FAQ: Code Challenge: Lists - Combine Sort

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This community-built FAQ covers the “Combine Sort” exercise from the lesson “Code Challenge: Lists”.

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This exercise can be found in the following Codecademy content:

Computer Science
Data Science

FAQs on the exercise Combine Sort

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This is the solution and I am still receiving syntax errors. You have to change 1st, 1st1, or 1st2 to first, first1, or first2 to get it to work. The instructions need to be changed or the exercise needs to be fixed.

I think your first function parameter is typed “1st1” instead of “lst1”. Easy mistake to make.

so i know the solution provided is to use:

def combine_sort(lst1, lst2):
unsorted = lst1 + lst2
sortedList = sorted(unsorted)
return sortedList

but would using .sort() be better? When should I used .sort() instead of sorted()?
i used .sort() first before i checked the solution

def combine_sort(lst1, lst2):
new_list = (lst1 + lst2)
new_list.sort()
return new_list

Well, what do they do differently, and which of those behaviours do you prefer?
It’s not so much a matter of which you should use, but rather finding out what they do and picking one that suits you.

Not sure what the point of the function/exercise is though… the caller can just as well concatenate and sort themselves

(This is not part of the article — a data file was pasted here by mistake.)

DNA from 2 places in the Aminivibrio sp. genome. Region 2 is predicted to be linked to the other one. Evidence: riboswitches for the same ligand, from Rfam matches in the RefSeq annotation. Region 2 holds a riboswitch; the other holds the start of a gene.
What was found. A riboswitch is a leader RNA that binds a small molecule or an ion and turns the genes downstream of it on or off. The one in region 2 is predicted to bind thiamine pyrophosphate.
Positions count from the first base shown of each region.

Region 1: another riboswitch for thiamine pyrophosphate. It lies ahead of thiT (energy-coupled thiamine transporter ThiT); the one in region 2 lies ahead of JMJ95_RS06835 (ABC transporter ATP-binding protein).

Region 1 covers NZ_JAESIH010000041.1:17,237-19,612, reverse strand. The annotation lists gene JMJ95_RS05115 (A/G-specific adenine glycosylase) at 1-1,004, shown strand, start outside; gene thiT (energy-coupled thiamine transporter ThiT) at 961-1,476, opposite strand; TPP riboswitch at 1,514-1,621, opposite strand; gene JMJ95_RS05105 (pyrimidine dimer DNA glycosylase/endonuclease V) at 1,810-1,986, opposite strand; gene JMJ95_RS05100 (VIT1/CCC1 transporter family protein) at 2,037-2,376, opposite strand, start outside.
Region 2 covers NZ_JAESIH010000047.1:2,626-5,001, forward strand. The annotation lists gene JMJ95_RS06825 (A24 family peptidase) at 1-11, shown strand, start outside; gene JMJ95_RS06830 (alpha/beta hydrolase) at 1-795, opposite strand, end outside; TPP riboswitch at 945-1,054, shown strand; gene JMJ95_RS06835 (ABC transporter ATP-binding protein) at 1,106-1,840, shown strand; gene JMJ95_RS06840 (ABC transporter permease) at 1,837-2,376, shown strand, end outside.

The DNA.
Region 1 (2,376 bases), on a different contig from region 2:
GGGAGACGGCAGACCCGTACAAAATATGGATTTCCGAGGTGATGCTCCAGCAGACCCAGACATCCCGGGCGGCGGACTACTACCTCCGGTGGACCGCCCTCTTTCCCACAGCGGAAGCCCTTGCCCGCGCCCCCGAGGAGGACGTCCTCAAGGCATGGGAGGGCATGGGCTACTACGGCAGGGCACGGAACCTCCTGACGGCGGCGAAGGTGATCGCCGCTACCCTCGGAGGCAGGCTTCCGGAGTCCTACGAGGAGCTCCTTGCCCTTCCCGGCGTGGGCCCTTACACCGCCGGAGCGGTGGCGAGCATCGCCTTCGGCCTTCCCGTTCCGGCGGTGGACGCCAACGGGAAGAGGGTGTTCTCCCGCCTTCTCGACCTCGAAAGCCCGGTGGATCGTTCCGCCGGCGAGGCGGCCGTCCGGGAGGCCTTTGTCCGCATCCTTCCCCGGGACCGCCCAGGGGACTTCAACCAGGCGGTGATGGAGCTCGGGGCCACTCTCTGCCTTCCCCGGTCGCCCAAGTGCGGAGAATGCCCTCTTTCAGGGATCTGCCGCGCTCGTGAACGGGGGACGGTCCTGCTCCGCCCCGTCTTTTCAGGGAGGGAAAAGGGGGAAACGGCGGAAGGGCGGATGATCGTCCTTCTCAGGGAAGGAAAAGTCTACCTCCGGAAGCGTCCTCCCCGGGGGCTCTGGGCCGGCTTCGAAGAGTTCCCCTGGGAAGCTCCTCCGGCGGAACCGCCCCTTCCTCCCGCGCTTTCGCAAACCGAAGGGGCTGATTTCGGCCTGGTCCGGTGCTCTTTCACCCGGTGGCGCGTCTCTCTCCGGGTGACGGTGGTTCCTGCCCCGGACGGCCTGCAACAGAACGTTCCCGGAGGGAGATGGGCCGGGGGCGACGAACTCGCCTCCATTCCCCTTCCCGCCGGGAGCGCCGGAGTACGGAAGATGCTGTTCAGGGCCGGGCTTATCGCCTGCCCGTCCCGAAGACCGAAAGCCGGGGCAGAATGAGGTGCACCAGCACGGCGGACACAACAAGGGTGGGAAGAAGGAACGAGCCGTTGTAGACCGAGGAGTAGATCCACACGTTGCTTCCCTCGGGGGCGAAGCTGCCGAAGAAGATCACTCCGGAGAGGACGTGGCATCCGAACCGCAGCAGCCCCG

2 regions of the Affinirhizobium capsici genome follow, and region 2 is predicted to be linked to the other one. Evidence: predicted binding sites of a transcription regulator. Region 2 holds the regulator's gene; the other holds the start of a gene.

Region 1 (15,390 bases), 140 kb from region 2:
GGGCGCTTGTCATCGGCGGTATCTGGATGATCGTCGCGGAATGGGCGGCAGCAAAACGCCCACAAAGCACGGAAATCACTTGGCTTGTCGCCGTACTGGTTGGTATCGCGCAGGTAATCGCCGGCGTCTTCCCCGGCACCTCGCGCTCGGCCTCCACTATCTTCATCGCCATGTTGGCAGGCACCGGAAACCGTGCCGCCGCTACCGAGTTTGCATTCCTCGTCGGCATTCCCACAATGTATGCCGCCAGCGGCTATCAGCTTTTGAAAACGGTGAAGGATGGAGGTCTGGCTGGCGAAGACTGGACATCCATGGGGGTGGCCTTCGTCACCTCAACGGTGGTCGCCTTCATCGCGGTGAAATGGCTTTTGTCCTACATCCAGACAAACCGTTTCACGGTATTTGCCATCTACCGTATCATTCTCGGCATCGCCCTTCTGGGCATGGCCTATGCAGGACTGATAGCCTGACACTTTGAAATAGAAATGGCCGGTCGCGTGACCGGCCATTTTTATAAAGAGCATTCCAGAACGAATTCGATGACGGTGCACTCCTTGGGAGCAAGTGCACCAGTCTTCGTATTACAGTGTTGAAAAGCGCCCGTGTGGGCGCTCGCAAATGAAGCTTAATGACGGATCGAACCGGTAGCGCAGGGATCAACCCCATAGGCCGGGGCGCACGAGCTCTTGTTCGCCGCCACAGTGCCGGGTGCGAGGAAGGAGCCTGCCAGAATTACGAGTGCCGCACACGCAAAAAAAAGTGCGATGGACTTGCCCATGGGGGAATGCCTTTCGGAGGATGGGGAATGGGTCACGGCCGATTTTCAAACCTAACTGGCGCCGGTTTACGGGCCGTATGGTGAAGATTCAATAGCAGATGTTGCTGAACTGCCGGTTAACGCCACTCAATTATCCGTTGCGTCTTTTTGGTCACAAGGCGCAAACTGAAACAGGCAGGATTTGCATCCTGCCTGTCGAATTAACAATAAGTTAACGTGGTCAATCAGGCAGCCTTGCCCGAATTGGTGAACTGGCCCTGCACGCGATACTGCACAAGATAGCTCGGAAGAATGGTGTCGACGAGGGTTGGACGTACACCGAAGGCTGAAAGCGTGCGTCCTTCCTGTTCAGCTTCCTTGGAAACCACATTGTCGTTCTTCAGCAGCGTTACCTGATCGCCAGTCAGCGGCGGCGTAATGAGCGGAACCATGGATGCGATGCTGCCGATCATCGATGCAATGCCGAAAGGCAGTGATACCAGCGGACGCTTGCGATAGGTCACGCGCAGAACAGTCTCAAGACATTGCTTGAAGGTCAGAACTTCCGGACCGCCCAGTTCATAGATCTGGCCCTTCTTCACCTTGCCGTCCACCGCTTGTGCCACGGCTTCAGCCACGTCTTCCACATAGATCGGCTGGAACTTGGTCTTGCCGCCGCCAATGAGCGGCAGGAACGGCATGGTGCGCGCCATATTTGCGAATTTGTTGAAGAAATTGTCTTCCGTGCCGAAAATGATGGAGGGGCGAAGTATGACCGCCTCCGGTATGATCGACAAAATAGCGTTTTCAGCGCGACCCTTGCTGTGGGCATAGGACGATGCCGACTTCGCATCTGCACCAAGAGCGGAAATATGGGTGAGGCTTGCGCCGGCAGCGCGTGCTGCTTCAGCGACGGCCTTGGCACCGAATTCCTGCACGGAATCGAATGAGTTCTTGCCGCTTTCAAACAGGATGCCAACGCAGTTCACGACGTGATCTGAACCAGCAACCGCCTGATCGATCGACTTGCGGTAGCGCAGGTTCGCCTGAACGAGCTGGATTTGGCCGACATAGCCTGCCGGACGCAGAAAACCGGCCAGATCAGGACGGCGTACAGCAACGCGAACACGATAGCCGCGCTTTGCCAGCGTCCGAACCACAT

new_list = lst1 + lst2

instead of writing the code as above under the definition, is it also possible to use .append on both like these?

new_list.append(lst1, lst2)

if not, what’s the reason?

That works so long as both objects are lists. The plus operator (+) is a concatenation tool for combining lists into one.

Have you tried this? What did you get? Let me guess, an exception was raised since append can only take one argument at a time?

If we append a list to a list, we get a list in a list.

>>> s = []
>>> s.append([])
>>> s
[[]]
>>> 

Conclusion? Concatenating two lists is the simplest approach.

return sorted(lst1 + lst2)
1 Like

Why does returning lst3.sort() gives an empty list?

When I first sort and then return lst3, it prints the correct result. But when I return lst3.sort() instead, it prints None on the console. Why is that?

Because it is not the list that gets returned, but the return value of the sort method, which is None.

Compare this behavior to,

return sorted(my_list)

What would be the case if I want to use .sort() instead of sorted? I tried .sort() but the result was “None”. Can anyone explain?

lst.sort() is a list method that sorts a list. After you run it, the original list is sorted, period. It is a function (method, actually) that “does something”, rather than one which “returns something.”

Some people, mostly those trained in languages where you are required to state these things explicitly, call the former “void functions”, and the latter, “fruitful functions”.

sorted(), on the other hand, is a Python built-in function which will take an iterable sequence and return a second sequence, namely a sorted version of the first. Fruitful.

1 Like

Hi Guys,

Does anybody know why this code doesn’t work?

def combine_sort(lst1, lst2):
new_list = lst1 + lst2
new_list.sort()
return new_list

I get a ‘failed to test your code’ message from the console. I’m starting to think that it could also be something to do with the console having issues loading the environment as no ‘Error’ is returned.

Thanks!

Never mind it worked. It was an issue with the environment.

Tried to save a line by returning the list with sorted rather than assigning it a separate line.

def combine_sort(lst1, lst2):
  newlist = lst1 + lst2
  return sorted(newlist)

sorted will take any expression that yields a list.

return sorted(lst1 + lst2)
1 Like